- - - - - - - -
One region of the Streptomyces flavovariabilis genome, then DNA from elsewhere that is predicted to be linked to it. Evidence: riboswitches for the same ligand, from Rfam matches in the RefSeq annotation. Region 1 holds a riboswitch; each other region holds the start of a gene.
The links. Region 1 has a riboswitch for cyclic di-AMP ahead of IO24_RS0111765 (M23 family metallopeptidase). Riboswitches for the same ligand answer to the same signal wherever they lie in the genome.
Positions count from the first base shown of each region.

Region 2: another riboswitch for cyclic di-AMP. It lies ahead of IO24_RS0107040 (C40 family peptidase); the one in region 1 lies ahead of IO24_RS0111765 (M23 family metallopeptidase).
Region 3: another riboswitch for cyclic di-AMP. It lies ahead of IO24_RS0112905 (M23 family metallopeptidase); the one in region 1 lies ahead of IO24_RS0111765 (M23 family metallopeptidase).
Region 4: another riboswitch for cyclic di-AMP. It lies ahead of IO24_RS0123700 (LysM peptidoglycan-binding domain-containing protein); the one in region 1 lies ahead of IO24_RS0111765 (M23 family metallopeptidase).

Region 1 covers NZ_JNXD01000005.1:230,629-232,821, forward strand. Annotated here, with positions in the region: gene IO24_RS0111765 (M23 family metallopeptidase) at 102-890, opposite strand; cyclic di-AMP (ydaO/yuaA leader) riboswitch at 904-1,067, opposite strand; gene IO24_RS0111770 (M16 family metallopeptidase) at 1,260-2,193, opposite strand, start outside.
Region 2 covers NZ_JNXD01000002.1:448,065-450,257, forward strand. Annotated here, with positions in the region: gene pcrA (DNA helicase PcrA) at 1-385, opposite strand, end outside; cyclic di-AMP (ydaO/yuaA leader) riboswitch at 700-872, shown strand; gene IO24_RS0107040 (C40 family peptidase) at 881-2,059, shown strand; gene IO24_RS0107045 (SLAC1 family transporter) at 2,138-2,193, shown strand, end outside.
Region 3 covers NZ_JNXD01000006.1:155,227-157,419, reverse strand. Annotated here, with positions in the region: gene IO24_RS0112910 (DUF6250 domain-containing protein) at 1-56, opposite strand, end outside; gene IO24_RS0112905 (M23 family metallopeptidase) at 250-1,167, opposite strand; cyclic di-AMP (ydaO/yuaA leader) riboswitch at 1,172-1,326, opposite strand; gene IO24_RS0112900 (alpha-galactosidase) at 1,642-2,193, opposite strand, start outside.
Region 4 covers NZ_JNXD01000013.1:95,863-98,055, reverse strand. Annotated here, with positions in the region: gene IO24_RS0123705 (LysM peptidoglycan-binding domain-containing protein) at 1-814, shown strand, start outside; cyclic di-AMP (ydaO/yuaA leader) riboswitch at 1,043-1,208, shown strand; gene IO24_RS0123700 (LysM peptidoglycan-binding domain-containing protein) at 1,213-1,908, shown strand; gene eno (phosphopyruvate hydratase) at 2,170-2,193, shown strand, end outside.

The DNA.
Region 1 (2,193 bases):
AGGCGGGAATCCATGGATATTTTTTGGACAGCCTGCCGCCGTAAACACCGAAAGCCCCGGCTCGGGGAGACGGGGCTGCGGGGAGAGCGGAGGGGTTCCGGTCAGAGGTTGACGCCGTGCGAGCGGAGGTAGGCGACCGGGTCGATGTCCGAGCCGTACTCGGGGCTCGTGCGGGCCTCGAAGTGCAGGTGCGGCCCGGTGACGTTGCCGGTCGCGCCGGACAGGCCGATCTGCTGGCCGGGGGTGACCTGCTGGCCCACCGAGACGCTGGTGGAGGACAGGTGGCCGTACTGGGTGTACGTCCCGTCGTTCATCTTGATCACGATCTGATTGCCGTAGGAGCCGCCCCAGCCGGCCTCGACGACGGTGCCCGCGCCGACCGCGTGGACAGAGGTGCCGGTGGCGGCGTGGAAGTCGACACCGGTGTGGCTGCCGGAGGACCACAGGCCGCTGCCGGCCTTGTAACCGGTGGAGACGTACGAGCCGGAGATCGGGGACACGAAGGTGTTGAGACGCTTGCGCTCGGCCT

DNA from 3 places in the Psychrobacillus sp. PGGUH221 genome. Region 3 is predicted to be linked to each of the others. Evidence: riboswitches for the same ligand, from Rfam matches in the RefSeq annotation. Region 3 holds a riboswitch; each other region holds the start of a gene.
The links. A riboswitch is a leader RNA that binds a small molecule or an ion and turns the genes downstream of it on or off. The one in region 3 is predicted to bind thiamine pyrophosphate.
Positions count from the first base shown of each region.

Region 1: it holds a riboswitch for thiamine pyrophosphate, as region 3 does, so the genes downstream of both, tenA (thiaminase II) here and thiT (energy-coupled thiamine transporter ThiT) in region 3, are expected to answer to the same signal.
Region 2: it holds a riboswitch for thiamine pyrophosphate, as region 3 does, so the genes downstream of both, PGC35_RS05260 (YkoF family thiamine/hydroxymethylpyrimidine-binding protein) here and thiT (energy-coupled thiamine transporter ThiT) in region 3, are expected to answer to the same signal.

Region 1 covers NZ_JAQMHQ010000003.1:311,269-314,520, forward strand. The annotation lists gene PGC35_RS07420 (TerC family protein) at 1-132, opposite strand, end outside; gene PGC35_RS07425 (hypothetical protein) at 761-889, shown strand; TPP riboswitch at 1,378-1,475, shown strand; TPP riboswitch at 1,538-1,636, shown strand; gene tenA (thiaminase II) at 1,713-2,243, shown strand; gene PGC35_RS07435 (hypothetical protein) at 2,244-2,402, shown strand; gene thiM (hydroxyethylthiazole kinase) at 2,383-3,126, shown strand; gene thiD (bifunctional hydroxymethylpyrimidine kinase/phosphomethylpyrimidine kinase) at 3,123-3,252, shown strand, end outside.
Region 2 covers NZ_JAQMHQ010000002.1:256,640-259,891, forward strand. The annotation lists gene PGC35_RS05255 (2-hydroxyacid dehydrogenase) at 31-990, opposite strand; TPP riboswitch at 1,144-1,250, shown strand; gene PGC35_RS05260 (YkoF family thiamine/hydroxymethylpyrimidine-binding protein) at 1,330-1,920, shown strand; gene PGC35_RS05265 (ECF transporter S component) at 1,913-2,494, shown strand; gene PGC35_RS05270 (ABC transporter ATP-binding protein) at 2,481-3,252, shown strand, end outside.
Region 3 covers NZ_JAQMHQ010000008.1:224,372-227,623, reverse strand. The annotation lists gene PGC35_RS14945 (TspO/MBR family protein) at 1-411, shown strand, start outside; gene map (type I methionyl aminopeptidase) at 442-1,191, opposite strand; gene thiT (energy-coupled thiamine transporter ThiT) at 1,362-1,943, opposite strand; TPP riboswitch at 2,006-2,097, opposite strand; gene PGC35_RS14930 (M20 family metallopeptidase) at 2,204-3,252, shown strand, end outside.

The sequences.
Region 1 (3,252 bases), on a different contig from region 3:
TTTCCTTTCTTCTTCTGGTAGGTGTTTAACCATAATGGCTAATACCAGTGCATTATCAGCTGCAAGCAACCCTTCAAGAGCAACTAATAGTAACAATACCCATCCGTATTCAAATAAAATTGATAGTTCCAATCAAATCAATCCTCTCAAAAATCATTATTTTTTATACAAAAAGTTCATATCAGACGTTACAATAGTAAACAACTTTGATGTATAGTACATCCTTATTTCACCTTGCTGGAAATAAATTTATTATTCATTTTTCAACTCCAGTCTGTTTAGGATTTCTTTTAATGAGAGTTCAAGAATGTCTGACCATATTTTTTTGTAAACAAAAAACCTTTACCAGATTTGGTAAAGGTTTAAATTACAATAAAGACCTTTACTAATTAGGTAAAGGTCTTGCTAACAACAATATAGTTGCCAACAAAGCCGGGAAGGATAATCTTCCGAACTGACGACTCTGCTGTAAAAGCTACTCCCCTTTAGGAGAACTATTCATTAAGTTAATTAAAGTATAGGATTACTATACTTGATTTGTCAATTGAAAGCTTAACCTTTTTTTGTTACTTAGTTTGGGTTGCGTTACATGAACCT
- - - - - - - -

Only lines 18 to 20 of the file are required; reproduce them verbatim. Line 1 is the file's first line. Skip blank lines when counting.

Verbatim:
Region 2: it holds a riboswitch for thiamine pyrophosphate, as region 3 does, so the genes downstream of both, PGC35_RS05260 (YkoF family thiamine/hydroxymethylpyrimidine-binding protein) here and thiT (energy-coupled thiamine transporter ThiT) in region 3, are expected to answer to the same signal.

Region 1 covers NZ_JAQMHQ010000003.1:311,269-314,520, forward strand. The annotation lists gene PGC35_RS07420 (TerC family protein) at 1-132, opposite strand, end outside; gene PGC35_RS07425 (hypothetical protein) at 761-889, shown strand; TPP riboswitch at 1,378-1,475, shown strand; TPP riboswitch at 1,538-1,636, shown strand; gene tenA (thiaminase II) at 1,713-2,243, shown strand; gene PGC35_RS07435 (hypothetical protein) at 2,244-2,402, shown strand; gene thiM (hydroxyethylthiazole kinase) at 2,383-3,126, shown strand; gene thiD (bifunctional hydroxymethylpyrimidine kinase/phosphomethylpyrimidine kinase) at 3,123-3,252, shown strand, end outside.
Region 2 covers NZ_JAQMHQ010000002.1:256,640-259,891, forward strand. The annotation lists gene PGC35_RS05255 (2-hydroxyacid dehydrogenase) at 31-990, opposite strand; TPP riboswitch at 1,144-1,250, shown strand; gene PGC35_RS05260 (YkoF family thiamine/hydroxymethylpyrimidine-binding protein) at 1,330-1,920, shown strand; gene PGC35_RS05265 (ECF transporter S component) at 1,913-2,494, shown strand; gene PGC35_RS05270 (ABC transporter ATP-binding protein) at 2,481-3,252, shown strand, end outside.